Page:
Making a Comeback

When injuries forced Prim Siripipat off the court in 2001, the Duke star wasn’t quite ready for it.

Sixteen years later, she’s beginning a tennis comeback.

“I just missed the game,” she said. “I felt like the way I walked away from the sport felt so wrong.”

Siripipat grooves a backhand at Wild Card Weekend Tournament

As part of her return to the game, the former Duke star and radio personality recently competed at the USTA Middle States Wildcard Weekend event.

Growing up in Mexico, Mo., she first picked up a racquet at age 7. For the Siripipats, tennis was a family affair.

“Both of my parents and my brother were better than me, so that helped because I was always able to play someone that was bigger and stronger,” she said.

Tennis became a lifestyle by the age of 9 as she began playing year-round tennis and building her national ranking. As a high school junior, she found herself ranked in the top 10 nationally with multiple scholarships from top tier tennis. She chose Duke for its combination of athletics and academics.

In just three years at Duke, Siripipat compiled a 44-15 singles record by punishing her opponents with powerful ground strokes, despite her smaller frame.

Although her career was very successful, she was playing most of her matches in pain. She went through three surgeries in 2001, and her nagging injuries proved to be too much. Siripipat ultimately decided to hang up her racquets in order to pursue a professional a career.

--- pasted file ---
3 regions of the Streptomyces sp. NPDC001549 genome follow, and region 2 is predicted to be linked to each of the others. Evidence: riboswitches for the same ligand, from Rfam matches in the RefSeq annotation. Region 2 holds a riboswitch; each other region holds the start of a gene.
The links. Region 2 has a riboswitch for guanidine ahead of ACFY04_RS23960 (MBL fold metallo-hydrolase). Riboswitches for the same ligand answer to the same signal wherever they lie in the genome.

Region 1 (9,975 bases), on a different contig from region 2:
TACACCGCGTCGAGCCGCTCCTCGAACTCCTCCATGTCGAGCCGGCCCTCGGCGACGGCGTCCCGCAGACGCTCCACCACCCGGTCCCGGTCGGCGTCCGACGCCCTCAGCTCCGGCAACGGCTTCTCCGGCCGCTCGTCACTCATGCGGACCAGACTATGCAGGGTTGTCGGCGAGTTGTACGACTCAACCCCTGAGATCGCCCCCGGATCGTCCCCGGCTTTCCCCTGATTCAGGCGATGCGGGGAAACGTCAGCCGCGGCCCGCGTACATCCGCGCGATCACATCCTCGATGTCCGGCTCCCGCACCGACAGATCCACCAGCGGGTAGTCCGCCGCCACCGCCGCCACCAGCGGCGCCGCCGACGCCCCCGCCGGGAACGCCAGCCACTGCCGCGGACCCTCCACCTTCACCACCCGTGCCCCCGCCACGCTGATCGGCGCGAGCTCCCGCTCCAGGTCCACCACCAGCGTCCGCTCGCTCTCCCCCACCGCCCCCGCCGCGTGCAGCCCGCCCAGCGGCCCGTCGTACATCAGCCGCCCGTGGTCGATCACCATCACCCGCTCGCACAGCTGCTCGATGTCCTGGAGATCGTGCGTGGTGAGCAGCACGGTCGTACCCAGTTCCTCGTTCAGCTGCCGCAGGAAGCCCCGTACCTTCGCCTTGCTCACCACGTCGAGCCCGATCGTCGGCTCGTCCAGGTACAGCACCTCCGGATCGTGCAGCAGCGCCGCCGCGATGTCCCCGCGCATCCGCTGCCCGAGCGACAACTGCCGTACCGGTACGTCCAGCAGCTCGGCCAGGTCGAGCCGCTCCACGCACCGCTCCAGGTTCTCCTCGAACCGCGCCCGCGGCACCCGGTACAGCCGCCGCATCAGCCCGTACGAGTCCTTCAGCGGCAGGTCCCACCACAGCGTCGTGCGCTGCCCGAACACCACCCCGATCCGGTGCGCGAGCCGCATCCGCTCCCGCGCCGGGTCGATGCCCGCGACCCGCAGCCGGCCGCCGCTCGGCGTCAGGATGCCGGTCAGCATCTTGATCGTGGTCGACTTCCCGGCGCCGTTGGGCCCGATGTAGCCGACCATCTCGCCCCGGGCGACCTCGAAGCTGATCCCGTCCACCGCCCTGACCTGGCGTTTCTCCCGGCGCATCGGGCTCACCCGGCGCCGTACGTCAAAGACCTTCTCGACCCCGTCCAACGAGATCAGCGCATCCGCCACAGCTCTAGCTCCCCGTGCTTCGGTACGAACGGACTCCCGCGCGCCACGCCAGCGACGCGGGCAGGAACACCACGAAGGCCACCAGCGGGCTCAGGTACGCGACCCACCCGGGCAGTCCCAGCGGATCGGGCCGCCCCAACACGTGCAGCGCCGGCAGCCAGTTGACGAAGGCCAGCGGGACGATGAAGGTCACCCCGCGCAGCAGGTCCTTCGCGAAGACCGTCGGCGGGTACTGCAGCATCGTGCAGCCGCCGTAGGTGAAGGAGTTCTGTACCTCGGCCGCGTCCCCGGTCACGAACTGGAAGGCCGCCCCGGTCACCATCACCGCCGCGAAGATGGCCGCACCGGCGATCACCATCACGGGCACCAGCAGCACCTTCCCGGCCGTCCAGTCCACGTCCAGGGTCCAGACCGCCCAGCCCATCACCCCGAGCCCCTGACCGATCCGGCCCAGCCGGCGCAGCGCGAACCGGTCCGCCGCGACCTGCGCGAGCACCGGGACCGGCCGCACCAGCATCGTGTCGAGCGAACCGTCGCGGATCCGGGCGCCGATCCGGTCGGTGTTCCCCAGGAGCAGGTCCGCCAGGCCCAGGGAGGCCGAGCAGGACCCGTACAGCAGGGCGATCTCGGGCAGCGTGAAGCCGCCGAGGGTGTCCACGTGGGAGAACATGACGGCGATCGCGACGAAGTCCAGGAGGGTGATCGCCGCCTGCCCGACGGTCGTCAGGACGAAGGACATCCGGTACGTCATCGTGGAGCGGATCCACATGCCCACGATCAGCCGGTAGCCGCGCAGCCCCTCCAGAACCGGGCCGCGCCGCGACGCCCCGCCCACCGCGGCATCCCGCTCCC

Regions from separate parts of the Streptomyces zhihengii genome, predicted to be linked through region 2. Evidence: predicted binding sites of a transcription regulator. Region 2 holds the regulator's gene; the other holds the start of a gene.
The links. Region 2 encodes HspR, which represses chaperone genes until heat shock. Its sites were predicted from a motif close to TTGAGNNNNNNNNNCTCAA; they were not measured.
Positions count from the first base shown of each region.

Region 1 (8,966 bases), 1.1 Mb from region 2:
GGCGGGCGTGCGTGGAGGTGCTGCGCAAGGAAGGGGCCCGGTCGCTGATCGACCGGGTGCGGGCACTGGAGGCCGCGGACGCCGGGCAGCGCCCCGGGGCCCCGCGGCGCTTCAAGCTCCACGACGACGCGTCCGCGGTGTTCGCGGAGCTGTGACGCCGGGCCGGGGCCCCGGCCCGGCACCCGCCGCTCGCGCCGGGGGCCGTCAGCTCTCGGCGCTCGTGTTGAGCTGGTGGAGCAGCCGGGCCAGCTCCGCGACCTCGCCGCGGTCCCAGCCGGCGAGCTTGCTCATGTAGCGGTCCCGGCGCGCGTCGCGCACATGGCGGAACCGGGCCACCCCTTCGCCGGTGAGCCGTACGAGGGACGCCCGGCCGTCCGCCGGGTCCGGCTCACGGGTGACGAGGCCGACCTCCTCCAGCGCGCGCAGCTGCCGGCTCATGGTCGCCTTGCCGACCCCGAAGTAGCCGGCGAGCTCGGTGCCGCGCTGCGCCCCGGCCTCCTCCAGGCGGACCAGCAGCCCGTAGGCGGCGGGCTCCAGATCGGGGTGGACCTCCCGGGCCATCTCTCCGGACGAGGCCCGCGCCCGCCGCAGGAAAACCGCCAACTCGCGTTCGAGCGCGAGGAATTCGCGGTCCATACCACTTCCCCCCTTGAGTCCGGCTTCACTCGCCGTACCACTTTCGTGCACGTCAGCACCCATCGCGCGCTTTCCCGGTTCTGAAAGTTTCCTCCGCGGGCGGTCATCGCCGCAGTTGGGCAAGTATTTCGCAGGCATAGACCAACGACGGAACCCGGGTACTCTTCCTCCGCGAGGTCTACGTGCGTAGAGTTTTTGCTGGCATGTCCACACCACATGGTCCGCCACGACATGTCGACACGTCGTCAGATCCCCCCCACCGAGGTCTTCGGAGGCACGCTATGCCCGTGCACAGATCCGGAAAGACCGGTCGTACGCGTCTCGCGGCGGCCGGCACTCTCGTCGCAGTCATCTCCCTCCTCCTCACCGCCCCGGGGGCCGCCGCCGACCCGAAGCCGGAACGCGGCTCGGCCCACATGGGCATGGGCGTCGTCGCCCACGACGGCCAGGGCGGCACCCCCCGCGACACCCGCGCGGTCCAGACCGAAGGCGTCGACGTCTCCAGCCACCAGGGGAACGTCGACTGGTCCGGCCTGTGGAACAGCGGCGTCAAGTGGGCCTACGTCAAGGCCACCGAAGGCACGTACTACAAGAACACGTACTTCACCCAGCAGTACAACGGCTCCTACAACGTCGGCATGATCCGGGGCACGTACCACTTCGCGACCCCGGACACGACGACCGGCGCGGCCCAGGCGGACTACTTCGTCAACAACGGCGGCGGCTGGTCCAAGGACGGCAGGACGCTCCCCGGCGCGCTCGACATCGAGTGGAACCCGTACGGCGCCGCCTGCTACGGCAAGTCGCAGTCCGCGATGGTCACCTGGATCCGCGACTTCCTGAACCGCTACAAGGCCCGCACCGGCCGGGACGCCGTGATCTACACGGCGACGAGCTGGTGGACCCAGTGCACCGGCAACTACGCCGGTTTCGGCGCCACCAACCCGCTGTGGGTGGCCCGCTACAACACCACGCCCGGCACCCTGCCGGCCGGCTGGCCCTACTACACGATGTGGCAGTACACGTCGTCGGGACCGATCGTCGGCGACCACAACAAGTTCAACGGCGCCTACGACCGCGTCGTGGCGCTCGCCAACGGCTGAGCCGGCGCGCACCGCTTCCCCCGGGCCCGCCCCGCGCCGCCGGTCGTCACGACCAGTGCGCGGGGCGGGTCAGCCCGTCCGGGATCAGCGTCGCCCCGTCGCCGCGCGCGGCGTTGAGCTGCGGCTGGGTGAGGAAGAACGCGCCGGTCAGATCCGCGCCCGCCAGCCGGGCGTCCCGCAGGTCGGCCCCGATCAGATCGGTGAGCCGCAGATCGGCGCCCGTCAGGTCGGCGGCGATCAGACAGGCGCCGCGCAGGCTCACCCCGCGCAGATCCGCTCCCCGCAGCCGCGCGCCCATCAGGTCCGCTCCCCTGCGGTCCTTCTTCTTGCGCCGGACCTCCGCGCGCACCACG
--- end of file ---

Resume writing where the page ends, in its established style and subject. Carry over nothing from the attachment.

“It was a combination of factors,” she said. “Part of it was my body. I thought it wouldn’t last. And It just got old having to play through so much pain but truthfully, I just felt a little uninspired and I lost some confidence.”

The end of Prim’s tennis career meant an unexpected new beginning. She found happiness and success in the broadcasting world after leaving the game she had devoted so much time and effort to playing over 15 years, even reaching the pinnacle of sports entertainment at the industry’s biggest network.

“I was with ESPN for six years and had a radio show with Sarah Spain, which was a lot of fun,” she said.

Siripipat attacking a serve without any pain

Although she found success on the other side of sports as a broadcaster, she never felt satisfied with the way she exited the sport.

“When I decided to stop playing, it felt so undramatic and it bothered me that I didn’t go down fighting”.

The last time Siripipat had picked up a racquet was in 2004. She picked it back up again in 2016 to make her comeback.

“I realized that I didn’t like the way my career ended. So I’m essentially going back and seeing if I can rewrite an ending to my career,” she said.

Towards the end of her tenure with ESPN, Siripipat began training for competitive tennis again. This meant facing down those same demons, both physical and mental, that plagued her in her finals days at Duke.   

Siripipat is now playing in professional tournaments to build her ranking and ultimately find closure in her athletic career.

Her first step was simply getting back out onto the court. Now, it’s time for her to prove to herself that she belongs there.

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